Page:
Casualties they are suffering in the latter places have become like retribution for the imbroglio into which they have thrust themselves in the Middle East. Jihadists of all sort are making them pay a heavy price for it, those in Pakistan not excluded. We do not have to take sides in the quarrels to sort out the Israel-Palestine issue although we cannot pretend not to see injustice wherever we see it being inflicted by one party on the other. However, we can adopt a calculated attitude of understanding of the diverse historical positions in the interest of geopolitical stability. This is where we must play our card, smartly. Obviously, we have to go far enough to state our position that we will not be supportive, neutral or be earning the sympathy of the international community in this power struggle in exchange for sheer peanuts. This is why we should play skilfully and smartly our small-island-developing-state card so as not to have to be treated on an equal footing with unduly advantaged better endowed international competitors as regards our access to international markets or preferential treatment notwithstanding all the big talk about WTO principles of free trade. To get to concrete results in this regard, our diplomacy will have to play even more smartly than, say India or China. Our Indian Ocean strategy will show whether we are really up to it.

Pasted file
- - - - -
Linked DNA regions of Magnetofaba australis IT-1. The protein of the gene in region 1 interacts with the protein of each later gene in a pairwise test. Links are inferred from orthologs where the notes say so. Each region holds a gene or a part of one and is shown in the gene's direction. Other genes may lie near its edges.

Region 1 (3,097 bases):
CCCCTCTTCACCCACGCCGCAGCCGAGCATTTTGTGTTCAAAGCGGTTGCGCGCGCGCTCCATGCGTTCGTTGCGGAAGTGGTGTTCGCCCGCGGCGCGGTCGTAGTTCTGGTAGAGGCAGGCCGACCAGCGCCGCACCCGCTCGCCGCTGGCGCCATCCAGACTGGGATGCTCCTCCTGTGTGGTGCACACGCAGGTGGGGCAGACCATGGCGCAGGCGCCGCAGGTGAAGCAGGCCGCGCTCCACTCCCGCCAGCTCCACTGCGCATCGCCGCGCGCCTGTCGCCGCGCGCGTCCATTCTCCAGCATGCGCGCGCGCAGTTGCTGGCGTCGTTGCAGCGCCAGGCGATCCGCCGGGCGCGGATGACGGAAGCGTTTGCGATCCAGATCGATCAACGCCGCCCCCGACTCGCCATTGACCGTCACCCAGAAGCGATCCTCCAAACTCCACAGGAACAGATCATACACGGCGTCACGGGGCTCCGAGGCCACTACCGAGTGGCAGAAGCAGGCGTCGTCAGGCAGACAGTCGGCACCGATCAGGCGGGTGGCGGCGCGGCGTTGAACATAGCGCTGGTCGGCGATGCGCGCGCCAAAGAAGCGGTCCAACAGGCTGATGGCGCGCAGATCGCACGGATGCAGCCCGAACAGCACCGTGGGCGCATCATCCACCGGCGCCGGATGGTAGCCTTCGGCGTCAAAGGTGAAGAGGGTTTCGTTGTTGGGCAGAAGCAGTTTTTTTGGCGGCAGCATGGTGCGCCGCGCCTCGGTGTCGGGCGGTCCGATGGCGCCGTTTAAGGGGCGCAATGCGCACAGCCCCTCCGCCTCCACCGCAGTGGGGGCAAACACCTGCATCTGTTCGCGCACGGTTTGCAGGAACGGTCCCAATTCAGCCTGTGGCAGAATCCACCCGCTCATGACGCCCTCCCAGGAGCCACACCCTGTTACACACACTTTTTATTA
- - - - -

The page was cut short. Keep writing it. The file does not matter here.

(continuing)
The Anglo-Saxon West is not the only power that sees the Indian Ocean as a sanctuary for the fight it has to deliver in order to avoid being submerged by growing and unpredictable insecurity at home. Recently, the French struck a deal with us regarding their continued occupancy of part of our territory, notably the Tromelin Islands. They have agreed to a co-management of this part of our territory whereas they had squarely squatted on it up till now. It is a first step in the right direction, a step that will keep this delicate issue from coming under the glare of international floodlights. For long, French warships have scoured the waters of the south-west Indian Ocean in a bid to assert their presence in this part of the world. The Comoros were split into two in this struggle. At one time, Malagasy rulers were obliged to the French but that seems more distant after the departure of Didier Ratsiraka from the big island. Civilised cultural and trade relations with France will help keep another potential NATO (for whatever it is worth in the post Cold War era) member by our side with a view to enhancing our access to obtain support from and have enhanced access to the European market.